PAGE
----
The Stream, May 3: Mekong Shipping Plan Raises Protest In Thailand

The Global Rundown

Conservation groups in Thailand warn fisheries and farms are at risk from a Chinese plan to dredge and alter the Mekong River to make way for larger ships. Drinking water systems serving millions of Americans, many of them in rural areas, have violated U.S. water laws, a report found. California’s levees are in a state of disrepair, posing a risk to farms and drinking water. A key public meeting on the fate of the Keystone XL pipeline is scheduled today in Nebraska, where opponents worry over the Ogallala aquifer. A recall has affected millions of bottles of Japan’s best-selling bottled water brand.

“This will be the death of the Mekong. You’ll never be able to revive it.” –Niwat Roykaew, chairman of the Rak Chiang Khong Conservation Group, on China’s proposed plan to alter sections of the Mekong River in Thailand and Laos to improve shipping. The plan includes the destruction of the Pi Long rapids, and protesters say it will harm fisheries, farmland, and bird populations along the river. (Reuters)

By The Numbers

60 percent of the levees that protect rural California from floods have a high risk of failure, according to a state survey. Levee failures could also contaminate drinking water supplies for the San Francisco Bay Area. NBC Bay Area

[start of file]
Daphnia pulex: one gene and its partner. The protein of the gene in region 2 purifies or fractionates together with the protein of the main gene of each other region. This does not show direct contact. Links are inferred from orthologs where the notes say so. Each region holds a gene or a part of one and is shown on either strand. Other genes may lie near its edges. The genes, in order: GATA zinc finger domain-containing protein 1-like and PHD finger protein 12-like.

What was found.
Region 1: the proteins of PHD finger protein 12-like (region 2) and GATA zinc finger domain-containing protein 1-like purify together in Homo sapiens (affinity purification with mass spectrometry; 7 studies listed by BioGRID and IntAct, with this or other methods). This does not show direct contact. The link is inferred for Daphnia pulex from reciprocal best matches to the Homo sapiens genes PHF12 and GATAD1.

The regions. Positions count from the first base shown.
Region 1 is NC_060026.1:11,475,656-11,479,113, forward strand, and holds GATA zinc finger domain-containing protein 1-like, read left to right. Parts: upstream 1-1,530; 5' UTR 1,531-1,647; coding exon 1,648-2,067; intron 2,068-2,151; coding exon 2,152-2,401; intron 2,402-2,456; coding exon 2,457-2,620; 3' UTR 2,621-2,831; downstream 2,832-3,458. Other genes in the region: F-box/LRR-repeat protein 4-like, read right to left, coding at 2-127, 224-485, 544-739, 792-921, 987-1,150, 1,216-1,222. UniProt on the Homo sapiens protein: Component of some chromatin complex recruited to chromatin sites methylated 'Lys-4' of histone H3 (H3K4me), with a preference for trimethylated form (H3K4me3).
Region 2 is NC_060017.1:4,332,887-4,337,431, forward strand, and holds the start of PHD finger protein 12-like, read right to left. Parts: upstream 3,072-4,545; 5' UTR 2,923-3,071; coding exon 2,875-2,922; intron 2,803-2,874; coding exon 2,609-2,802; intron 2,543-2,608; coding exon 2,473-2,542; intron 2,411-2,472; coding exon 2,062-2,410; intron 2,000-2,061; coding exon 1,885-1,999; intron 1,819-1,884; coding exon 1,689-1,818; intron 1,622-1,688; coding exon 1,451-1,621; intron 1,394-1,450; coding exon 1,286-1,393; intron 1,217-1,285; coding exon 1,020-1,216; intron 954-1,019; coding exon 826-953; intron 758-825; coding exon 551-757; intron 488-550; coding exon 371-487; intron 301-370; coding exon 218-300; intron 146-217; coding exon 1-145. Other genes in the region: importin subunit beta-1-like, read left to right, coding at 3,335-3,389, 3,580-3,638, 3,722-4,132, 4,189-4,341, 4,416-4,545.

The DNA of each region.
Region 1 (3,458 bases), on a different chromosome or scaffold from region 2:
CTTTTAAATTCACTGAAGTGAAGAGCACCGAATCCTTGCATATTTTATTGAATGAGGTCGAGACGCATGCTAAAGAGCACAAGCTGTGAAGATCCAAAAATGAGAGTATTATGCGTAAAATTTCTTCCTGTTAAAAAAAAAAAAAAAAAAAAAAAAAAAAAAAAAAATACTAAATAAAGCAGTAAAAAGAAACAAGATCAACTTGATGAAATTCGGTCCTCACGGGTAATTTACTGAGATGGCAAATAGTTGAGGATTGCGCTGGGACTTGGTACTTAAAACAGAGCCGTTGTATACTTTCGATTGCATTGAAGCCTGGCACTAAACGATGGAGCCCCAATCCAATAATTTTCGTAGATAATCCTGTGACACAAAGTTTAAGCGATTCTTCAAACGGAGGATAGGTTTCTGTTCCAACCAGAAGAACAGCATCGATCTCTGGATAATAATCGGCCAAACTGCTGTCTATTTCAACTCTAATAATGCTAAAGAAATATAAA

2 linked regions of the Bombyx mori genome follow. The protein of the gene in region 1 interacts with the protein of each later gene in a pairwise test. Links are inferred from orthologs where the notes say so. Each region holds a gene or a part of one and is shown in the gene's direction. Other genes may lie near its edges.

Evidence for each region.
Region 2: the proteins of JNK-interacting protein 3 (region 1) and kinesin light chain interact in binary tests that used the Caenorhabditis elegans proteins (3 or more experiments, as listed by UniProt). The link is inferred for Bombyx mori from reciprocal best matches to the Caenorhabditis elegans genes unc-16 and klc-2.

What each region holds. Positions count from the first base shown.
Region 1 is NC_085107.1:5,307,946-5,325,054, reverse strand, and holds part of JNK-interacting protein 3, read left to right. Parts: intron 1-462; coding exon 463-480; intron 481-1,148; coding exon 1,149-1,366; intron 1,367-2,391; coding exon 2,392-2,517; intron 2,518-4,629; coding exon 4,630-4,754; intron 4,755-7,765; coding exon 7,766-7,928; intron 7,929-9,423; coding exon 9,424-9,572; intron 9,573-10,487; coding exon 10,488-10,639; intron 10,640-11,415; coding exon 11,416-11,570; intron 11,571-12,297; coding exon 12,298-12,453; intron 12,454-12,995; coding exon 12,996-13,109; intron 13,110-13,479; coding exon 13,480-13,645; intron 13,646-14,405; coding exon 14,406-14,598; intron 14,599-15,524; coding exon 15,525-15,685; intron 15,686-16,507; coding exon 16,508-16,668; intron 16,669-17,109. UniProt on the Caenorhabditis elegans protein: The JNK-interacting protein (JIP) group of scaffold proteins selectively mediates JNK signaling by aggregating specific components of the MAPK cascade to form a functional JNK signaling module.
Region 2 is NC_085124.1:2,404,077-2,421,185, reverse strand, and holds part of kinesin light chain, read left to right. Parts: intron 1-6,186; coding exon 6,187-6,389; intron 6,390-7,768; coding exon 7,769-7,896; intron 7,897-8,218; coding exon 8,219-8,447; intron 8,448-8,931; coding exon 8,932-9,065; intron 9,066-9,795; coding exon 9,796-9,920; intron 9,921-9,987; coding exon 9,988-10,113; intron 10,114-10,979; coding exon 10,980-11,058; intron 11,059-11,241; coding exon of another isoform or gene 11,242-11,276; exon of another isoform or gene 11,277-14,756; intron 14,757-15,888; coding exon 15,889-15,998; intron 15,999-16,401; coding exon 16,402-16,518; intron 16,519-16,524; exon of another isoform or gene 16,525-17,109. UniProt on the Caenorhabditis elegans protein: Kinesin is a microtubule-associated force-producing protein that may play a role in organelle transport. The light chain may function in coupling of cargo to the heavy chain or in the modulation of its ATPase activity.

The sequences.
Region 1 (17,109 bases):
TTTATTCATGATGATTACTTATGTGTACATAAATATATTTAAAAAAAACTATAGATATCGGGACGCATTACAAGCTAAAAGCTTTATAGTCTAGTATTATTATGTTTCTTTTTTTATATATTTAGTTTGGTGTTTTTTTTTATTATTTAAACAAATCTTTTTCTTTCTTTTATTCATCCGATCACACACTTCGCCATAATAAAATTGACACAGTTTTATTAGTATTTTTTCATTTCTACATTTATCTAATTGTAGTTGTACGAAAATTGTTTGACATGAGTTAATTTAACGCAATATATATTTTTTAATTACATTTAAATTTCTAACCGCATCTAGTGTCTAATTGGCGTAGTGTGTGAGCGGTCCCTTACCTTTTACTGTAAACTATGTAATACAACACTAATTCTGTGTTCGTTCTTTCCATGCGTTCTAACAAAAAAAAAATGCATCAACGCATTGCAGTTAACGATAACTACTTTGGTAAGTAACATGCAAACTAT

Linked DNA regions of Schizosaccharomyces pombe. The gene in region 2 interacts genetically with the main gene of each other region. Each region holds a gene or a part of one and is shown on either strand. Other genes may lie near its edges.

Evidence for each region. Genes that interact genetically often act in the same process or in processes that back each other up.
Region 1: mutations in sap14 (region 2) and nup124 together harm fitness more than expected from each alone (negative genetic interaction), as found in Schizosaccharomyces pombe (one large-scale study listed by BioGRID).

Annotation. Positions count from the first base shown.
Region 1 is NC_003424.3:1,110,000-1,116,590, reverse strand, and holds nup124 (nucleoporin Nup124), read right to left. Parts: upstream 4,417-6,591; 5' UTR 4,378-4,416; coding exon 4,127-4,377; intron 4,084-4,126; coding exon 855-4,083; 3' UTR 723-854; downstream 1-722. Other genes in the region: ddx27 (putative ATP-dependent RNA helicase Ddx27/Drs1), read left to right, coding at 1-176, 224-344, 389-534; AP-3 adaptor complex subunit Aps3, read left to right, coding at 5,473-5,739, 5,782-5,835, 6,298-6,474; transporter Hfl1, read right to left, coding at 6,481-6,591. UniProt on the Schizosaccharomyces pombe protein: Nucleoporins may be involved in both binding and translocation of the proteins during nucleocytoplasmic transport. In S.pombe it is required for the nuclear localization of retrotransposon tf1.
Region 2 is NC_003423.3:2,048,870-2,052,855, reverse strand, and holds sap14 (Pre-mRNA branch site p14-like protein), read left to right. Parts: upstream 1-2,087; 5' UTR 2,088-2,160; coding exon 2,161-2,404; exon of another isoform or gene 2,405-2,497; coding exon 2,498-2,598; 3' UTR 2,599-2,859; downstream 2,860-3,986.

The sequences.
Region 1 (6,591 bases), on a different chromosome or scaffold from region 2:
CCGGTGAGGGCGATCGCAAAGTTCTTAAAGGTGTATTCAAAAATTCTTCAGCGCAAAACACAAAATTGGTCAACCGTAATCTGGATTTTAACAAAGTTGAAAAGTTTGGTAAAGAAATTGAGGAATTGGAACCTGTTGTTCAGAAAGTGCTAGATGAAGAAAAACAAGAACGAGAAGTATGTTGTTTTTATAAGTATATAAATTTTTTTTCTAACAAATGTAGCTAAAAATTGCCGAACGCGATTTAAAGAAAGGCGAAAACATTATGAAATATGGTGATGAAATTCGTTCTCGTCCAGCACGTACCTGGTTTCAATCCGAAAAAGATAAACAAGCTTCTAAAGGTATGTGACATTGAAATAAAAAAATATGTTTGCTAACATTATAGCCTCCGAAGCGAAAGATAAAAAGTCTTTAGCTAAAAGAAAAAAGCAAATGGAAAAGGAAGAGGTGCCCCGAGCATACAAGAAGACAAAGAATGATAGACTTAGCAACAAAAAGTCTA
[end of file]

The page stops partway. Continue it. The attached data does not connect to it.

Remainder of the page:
3.7 million bottles of Volvic mineral water were recalled in Japan due to the potential presence of plastic pieces. The brand boasts the most water sales in the country. BBC News

Science, Studies, And Reports

An estimated 77 million people in the United States received their drinking water from systems that violated the federal Safe Drinking Water Act in 2015, according to a report by the Natural Resources Defense Council. Nearly 70 percent of those violations occurred in small drinking water systems serving rural areas. NRDC

On The Radar

A public meeting on the future of the Keystone XL pipeline will be held today in Nebraska, the first such meeting since the once-defeated project was given new life earlier this year. The pipeline’s route through Nebraska has long been a contentious issue due to concerns about contamination of the Ogallala aquifer. Guardian

In context: Water and climate safety, and finance security, drive the Keystone XL conflict.